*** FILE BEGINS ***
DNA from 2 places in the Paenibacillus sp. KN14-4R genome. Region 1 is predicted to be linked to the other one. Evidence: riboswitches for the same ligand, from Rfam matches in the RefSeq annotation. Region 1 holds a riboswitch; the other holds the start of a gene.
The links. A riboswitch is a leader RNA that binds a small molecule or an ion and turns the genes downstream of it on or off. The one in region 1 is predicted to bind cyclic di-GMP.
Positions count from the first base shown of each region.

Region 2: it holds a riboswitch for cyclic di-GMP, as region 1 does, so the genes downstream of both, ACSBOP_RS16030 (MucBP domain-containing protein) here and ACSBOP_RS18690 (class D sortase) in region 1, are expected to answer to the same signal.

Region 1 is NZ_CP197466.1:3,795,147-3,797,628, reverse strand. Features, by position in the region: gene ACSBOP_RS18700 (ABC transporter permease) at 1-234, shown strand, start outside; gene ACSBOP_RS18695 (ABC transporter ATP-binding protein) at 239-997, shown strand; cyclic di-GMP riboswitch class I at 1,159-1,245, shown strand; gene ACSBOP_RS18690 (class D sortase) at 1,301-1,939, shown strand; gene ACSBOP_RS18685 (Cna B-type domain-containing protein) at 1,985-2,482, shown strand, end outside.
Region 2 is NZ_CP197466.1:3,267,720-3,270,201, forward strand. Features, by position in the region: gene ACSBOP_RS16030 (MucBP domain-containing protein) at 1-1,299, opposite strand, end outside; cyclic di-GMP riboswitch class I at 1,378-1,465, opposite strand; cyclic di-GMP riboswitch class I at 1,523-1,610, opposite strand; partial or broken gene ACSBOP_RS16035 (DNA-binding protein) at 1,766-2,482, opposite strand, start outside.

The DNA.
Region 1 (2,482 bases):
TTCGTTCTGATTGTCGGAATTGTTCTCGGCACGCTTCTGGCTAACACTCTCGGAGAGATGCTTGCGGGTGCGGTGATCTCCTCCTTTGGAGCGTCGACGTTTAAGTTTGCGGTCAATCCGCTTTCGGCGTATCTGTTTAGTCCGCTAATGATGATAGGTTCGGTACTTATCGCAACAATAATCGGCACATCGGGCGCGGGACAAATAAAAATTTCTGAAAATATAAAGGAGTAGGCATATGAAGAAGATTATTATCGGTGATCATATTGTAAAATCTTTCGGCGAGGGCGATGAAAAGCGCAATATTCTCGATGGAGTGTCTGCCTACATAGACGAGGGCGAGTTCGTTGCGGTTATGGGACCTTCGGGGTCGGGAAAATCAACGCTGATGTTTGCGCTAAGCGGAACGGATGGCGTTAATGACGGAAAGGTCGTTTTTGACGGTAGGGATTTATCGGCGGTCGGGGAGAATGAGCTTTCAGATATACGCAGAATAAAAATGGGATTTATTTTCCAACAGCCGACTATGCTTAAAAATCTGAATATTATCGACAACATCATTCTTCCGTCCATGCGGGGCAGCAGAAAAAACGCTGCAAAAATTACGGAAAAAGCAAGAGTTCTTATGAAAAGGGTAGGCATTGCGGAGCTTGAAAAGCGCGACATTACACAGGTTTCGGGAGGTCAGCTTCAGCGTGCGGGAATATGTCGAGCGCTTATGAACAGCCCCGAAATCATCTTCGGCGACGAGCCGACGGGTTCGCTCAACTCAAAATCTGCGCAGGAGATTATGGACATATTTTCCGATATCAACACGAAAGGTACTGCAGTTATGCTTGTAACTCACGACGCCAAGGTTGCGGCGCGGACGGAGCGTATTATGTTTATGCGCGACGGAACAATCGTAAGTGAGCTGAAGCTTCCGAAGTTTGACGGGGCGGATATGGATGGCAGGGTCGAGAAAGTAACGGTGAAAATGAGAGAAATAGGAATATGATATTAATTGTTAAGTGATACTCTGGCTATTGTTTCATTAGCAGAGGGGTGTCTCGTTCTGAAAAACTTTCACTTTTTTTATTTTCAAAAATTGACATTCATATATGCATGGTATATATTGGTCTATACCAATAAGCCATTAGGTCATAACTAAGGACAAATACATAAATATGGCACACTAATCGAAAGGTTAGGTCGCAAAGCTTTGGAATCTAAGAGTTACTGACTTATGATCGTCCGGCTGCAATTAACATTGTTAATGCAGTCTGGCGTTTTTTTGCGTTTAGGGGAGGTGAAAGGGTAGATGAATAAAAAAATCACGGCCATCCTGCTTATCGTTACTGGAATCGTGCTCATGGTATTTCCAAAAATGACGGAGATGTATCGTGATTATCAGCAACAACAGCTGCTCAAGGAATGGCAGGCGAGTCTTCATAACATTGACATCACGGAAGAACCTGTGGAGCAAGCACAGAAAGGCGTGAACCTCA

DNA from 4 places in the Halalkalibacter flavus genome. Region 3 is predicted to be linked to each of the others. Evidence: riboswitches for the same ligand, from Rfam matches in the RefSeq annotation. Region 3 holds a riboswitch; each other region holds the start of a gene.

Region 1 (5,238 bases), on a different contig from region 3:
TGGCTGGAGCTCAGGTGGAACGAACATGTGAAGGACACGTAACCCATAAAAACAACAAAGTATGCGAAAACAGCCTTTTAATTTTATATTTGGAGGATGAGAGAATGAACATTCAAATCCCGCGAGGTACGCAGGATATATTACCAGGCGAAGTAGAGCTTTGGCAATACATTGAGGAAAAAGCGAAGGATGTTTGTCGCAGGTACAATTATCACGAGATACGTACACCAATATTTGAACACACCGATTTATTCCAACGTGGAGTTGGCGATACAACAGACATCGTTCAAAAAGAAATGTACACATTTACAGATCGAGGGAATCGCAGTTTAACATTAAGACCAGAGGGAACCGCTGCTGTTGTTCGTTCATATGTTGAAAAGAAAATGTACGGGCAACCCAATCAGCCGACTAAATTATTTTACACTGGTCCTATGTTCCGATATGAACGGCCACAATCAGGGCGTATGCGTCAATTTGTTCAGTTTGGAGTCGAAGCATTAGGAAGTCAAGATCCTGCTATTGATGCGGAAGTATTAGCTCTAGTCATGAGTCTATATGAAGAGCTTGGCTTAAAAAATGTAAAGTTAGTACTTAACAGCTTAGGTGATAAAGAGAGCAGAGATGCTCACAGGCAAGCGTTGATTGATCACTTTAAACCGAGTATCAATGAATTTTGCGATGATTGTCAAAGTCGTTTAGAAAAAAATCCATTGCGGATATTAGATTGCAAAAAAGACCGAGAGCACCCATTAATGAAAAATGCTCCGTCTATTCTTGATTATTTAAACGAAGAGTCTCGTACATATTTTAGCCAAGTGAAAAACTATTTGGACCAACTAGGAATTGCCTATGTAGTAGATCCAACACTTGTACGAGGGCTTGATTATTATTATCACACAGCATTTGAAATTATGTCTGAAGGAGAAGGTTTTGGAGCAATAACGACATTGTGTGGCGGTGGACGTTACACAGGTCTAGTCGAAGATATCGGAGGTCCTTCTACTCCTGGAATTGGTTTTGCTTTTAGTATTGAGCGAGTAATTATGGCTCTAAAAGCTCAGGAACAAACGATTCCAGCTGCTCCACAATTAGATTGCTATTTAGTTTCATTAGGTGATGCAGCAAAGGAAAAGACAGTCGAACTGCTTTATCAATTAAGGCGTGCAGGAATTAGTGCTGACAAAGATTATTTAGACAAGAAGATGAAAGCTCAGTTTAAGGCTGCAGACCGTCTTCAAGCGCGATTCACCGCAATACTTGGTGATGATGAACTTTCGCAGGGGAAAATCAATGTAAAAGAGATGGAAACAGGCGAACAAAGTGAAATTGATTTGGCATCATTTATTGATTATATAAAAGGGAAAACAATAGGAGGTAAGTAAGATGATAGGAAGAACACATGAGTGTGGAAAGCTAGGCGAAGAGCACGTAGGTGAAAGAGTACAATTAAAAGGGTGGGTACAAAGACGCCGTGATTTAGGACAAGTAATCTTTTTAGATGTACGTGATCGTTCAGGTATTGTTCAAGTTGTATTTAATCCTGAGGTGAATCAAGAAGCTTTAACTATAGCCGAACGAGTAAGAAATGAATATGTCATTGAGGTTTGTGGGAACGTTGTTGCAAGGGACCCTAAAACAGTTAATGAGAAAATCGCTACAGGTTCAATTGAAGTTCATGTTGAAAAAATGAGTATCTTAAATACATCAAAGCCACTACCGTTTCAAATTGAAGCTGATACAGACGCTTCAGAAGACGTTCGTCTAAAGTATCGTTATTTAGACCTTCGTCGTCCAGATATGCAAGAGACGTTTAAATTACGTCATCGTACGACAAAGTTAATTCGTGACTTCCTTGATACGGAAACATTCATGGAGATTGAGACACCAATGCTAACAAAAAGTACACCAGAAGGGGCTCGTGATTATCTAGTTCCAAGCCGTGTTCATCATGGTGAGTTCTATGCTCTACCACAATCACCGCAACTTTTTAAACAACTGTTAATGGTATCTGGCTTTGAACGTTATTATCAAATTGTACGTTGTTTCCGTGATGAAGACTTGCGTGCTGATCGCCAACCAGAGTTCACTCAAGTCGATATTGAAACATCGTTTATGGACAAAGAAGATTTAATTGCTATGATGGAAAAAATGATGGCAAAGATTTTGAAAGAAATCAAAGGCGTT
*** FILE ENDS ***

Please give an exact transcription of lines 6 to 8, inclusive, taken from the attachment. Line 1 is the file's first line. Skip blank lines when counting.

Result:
Region 2 is NZ_CP197466.1:3,267,720-3,270,201, forward strand. Features, by position in the region: gene ACSBOP_RS16030 (MucBP domain-containing protein) at 1-1,299, opposite strand, end outside; cyclic di-GMP riboswitch class I at 1,378-1,465, opposite strand; cyclic di-GMP riboswitch class I at 1,523-1,610, opposite strand; partial or broken gene ACSBOP_RS16035 (DNA-binding protein) at 1,766-2,482, opposite strand, start outside.

The DNA.
Region 1 (2,482 bases):